Right as I finished cleaning the room, they roll in. Charge nurse is finally back, but has no idea what’s going on. I grab the papers and get them into the room yelling back at charge nurse “pediatric status epilepticus” so he knew to get people heading my way to help. I started getting bedside report as we are transferring the kiddo over to our gurney. Mom is with them, near break down freaked out. Additional help arrives as we are padding the bed rails and working on vitals, and the nurse assigned to the room finally arrives. At this point, I’m supposed to turn the case over. But this is kind of heavy to drop, so I pause and give the nurse a quickie run down emphasizing the pediatrician office visit and vaccinations immediately prior to onset of symptoms with mom nodding yes while crying in the corner and the paramedic nodding yes.Here, I then get out of the way, and I step out of the room, telling the nurse I’ll get the rest of the history and enter it for her to save her time so she can work on interventions. At this point the doctor is finally getting to the room, chart in hand, with the paramedic report and my large block writing visible on it. The medic is talking to me telling the rest of the story for their report. The doctor interrupts us and asks what happened. this is typical. Poor medics usually have to tell their story three times before they get back out the door unless all the staff meet them at the same time in the room. The paramedic starts relaying the story from call out, what they found on scene, interventions. The doctor asks if there is a seizure history. medic says no. I add in that the child vaccinated only hours ago, and symptoms onset was after vaccination. the doctor does a dismissive “humph” and turns away from me and looks at the medic and asks “is that right?” The medic says yes. Then the doctor looked at the room and the mom standing about ten feet from us, kind of glares at us, turned on both of us and walks into the room.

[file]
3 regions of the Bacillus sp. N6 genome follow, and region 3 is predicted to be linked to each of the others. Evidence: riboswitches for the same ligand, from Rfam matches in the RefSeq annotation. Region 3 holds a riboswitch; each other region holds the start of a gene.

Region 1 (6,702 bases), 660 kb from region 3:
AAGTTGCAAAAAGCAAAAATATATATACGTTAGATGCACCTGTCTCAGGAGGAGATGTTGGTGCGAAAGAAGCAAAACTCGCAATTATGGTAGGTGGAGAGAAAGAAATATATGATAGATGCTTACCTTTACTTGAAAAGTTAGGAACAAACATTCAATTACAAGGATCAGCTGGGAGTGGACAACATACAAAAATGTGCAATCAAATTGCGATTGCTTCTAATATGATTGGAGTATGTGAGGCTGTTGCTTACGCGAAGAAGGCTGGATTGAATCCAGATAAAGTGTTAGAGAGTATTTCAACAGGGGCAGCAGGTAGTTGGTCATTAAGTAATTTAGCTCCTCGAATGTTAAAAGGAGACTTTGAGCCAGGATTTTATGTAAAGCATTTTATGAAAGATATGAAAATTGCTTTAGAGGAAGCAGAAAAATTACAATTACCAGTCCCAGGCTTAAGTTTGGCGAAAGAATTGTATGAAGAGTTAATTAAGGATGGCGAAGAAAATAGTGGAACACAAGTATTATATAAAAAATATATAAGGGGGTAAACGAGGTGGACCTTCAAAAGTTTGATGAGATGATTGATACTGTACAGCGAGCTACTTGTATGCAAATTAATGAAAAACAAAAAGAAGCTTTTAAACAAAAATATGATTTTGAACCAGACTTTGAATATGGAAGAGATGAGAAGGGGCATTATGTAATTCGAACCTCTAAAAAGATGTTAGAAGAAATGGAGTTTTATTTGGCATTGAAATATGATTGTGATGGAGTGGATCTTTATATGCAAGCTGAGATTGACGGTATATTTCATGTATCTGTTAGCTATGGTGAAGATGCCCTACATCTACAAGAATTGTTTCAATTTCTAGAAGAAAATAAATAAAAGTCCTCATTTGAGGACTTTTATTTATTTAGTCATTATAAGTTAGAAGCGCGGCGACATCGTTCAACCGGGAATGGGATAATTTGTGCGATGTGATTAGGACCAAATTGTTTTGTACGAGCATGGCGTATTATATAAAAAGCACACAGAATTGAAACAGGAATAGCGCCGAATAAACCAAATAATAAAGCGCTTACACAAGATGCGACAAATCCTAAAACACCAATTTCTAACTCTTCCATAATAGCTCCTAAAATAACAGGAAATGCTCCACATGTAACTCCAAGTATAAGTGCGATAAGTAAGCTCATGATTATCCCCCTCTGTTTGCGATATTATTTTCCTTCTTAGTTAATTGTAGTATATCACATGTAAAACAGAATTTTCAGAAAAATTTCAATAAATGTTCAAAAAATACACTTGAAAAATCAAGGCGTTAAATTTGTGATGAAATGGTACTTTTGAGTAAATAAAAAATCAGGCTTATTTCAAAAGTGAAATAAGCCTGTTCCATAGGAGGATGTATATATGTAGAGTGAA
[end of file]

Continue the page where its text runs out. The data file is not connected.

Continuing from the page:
I went out to look at labs and imaging report from the perspective of patient education with the intention of filling the mom in more with what was going on. I also dug through to the doctors notes to see what the doctor had written up, since they were being discharged, I could help the primary nurse by printing off our chart copies to make a transfer packet. The paperwork is what kills in the ER. The primary nurse was more than grateful to get the help, and I was more than willing to help, plus it let me get a look at what was going on.
Not willing to leave it alone, I approached the doctor and politely tried to broach the subject. I said that I noticed when I was putting together the packet, there was no mention of the pediatrician office and the vaccinations in her pass off report and ER summary, and did she want to amend this before I finalized the transfer packet. I thought it was a polite way of nudging to try to get her to include it. I got “the glare” and a stern voice dismissal that was something to the effect of “they’re not related”. Thats it. I said something like Don’t you want to at least include it for the neurologist to consider? And I got the glare again and was told no, and to just finish the packet.So I went about piecing and copying the packet together. I included a larger text line with more emphasis about the vaccinations in my triage notes, hoping that at least someone over there might notice that. And then I tried to find the paramedic report to copy it. There is the paramedic radio report that I fill in while I’m talking to them on the radio and they are inbound. Then there is their official run report, which is their paperwork which they make a copy of for our records. Both were missing from the chart. In fact, every mention of the vaccines was sterilized from the chart. The primary nurse had not written in anything about it either. Now, to note, this same physician had tried ordering me not to do things in the past or to “drop” certain topics. It is an assumption, and only an assumption, but never-the-less a very probable one, that she told the nurse to drop the vaccines subject and told the nurse that they had nothing to do with it and the primary nurse simply complied with the doctors “request.” I have no proof of this other than belief and experience with her “requests” of me in the past, but I believe that is probably what happened.
The doctor, of course, did not report to VAERS. In spite of the fact that there were lab findings, radiology findings, and symptoms which all warranted a VAERS report, and the child was not just brought in to the ER, but was hospitalized, and assigned neurological follow up care.